Thursday, July 26, 2012

Why Mobs Are Not the Answer

The horrific story from Aurora, Colorado in recent days about the slaughter of innocents in a movie theater kept me somewhat glued to live cable news this week.

One of the fascinating things about our modern telecom-connected world is that we can get people's instantaneous reactions telecast, YouTubed, FaceBooked and tweeted as they happen. No waiting for any investigation or careful reflection. We are bombarded with raw emotions and knee-jerk judgments. But I am afraid that it is just such instant overload that threatens to bury us in reactionism and mob rule. Fortunately, none of the rhetoric over this event has led to any rioting.

But take the other recent tragedy, the shooting death of young Trayvon Martin. There was reaction to the partial news that an African-American youth had been shot by a "white man", George Zimmerman, and he had not been taken into custody. Much of the information that began to come out turned out to be either incomplete or just plain false. The resulting emotional frenzy could have led to a lot of further violence and even now, the actual facts are somewhat shrouded. A jury is going to have to decide.

I mention these news events, not to take a position on them, but to lament the loss of the spiritual disciplines in the Christian community. So often, we are just as guilty as the general public in taking a stand based on emotionalism and reactionism, rather than on careful meditative reflection.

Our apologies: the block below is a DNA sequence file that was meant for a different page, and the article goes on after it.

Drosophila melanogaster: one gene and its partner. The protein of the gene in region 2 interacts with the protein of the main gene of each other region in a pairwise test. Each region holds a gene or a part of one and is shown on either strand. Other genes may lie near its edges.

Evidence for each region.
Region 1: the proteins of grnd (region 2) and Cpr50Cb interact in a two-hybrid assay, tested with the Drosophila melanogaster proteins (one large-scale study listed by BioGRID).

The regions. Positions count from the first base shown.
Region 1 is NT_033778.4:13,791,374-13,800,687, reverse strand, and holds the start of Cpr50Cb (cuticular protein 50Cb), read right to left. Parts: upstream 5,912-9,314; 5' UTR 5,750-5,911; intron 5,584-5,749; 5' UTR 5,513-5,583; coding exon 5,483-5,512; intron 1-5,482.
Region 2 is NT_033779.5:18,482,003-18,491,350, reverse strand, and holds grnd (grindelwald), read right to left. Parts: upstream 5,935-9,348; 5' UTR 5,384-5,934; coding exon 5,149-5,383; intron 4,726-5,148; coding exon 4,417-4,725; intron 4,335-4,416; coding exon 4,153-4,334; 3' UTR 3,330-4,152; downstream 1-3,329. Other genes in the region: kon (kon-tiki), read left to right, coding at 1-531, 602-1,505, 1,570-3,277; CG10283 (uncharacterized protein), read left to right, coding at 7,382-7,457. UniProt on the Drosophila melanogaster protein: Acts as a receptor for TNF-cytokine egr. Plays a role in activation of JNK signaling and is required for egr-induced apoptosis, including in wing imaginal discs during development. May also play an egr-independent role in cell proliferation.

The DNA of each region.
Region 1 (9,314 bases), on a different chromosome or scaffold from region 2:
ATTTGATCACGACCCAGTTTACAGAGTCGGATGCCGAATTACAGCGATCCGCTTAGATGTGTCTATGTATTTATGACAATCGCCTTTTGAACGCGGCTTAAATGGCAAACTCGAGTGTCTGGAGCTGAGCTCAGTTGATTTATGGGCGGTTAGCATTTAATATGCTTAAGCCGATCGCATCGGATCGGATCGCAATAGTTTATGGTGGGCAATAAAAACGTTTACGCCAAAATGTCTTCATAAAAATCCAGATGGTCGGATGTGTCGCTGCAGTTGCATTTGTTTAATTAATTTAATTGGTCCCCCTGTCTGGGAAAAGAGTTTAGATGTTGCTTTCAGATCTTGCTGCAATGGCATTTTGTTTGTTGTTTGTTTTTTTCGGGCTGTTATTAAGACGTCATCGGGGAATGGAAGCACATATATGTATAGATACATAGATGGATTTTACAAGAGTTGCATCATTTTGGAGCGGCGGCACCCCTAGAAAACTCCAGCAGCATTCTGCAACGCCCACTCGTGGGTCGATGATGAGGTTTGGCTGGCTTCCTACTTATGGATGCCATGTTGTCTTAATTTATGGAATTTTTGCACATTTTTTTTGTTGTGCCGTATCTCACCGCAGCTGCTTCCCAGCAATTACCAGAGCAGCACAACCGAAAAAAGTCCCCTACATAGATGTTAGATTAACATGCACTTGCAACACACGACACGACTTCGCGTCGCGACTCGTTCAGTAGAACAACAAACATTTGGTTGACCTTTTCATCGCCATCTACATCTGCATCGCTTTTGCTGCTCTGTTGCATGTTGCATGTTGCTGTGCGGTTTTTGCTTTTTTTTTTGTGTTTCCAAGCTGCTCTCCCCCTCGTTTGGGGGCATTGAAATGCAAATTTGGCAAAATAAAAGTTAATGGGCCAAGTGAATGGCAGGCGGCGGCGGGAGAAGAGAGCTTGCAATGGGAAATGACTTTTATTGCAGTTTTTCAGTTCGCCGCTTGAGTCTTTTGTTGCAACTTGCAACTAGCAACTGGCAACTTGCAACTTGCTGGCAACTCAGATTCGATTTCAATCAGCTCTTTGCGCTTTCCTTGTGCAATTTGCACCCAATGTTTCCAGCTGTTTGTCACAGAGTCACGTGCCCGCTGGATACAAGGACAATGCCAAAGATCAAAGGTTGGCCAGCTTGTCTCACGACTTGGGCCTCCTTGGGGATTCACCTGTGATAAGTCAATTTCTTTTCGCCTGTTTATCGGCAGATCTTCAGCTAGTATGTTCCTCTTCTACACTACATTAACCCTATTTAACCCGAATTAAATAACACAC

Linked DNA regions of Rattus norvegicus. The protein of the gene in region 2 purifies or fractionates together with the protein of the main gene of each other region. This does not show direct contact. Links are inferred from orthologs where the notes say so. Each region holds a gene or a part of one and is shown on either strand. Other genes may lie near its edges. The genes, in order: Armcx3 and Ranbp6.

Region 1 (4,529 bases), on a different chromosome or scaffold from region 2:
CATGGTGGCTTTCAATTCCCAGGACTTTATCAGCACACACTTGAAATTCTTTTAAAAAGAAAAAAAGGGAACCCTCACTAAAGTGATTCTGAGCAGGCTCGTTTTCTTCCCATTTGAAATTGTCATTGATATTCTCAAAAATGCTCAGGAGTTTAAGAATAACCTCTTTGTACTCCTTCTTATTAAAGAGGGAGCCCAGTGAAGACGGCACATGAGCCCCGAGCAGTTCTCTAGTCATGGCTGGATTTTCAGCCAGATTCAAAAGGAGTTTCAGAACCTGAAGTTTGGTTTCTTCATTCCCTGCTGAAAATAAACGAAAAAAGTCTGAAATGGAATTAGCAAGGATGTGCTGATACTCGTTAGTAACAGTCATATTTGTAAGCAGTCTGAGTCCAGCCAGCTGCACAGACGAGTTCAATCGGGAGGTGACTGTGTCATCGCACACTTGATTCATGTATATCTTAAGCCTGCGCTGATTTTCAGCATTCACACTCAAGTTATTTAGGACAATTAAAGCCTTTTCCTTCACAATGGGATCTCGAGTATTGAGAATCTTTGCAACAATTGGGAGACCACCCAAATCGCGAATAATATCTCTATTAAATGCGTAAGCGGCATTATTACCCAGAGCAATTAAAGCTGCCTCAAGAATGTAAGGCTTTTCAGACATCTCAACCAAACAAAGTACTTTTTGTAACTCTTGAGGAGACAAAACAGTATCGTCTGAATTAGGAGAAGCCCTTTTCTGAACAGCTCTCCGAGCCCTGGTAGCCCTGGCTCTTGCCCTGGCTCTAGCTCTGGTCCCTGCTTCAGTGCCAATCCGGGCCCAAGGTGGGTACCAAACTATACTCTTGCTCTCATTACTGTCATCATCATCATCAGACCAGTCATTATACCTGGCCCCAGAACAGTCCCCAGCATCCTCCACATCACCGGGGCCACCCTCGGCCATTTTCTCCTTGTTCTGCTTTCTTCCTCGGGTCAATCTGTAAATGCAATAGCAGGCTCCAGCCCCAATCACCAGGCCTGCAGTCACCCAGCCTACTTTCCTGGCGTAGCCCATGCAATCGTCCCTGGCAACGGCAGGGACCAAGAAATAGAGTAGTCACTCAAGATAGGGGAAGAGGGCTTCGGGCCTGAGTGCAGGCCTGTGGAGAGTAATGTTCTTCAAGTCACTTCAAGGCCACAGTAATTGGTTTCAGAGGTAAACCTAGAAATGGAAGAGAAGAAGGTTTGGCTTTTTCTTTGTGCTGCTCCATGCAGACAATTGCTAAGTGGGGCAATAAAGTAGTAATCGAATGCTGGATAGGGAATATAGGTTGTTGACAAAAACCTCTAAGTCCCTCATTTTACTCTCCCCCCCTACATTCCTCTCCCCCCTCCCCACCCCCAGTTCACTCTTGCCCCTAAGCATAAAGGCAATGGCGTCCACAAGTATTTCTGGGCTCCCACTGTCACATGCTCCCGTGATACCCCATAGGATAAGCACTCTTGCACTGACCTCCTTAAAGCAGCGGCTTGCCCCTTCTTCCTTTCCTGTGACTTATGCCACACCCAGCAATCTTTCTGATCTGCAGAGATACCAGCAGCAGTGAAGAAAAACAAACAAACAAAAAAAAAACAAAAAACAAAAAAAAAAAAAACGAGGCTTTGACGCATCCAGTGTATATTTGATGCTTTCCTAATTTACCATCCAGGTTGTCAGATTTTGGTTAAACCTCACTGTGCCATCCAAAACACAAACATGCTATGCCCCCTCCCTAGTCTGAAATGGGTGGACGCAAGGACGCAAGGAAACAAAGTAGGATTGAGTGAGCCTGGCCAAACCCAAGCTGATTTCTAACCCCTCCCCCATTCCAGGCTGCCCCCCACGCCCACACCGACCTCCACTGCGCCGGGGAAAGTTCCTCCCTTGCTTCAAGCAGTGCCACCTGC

We, of all people, should understand how the mob mentality can result in the crucifixion of an innocent victim. Jesus' accusers used just such manipulation to whip the crowds into a frenzied chorus of "Crucify him! Crucify him!"

And we know that the Apostle Paul also experienced mob frenzy more than once. In Philippi, he and Silas were flogged and thrown in prison after the idol-making guild whipped the crowds into a frenzy and accused them of sedition (see Acts 16: 19-24). In Thessalonica, because Paul was somewhat successful in persuading some of the Jews, others whipped up a mob and started a riot to expel them (Acts 17: 5-9). These same agitators followed them to Berea and tried to repeat the experience (17: 13). Another such event occurred in Ephesus in 19: 23-41 when the silversmiths felt threatened by Paul. Finally, Paul needed to be rescued from the crowd that was stirred up at the Temple in 21:27-22:22.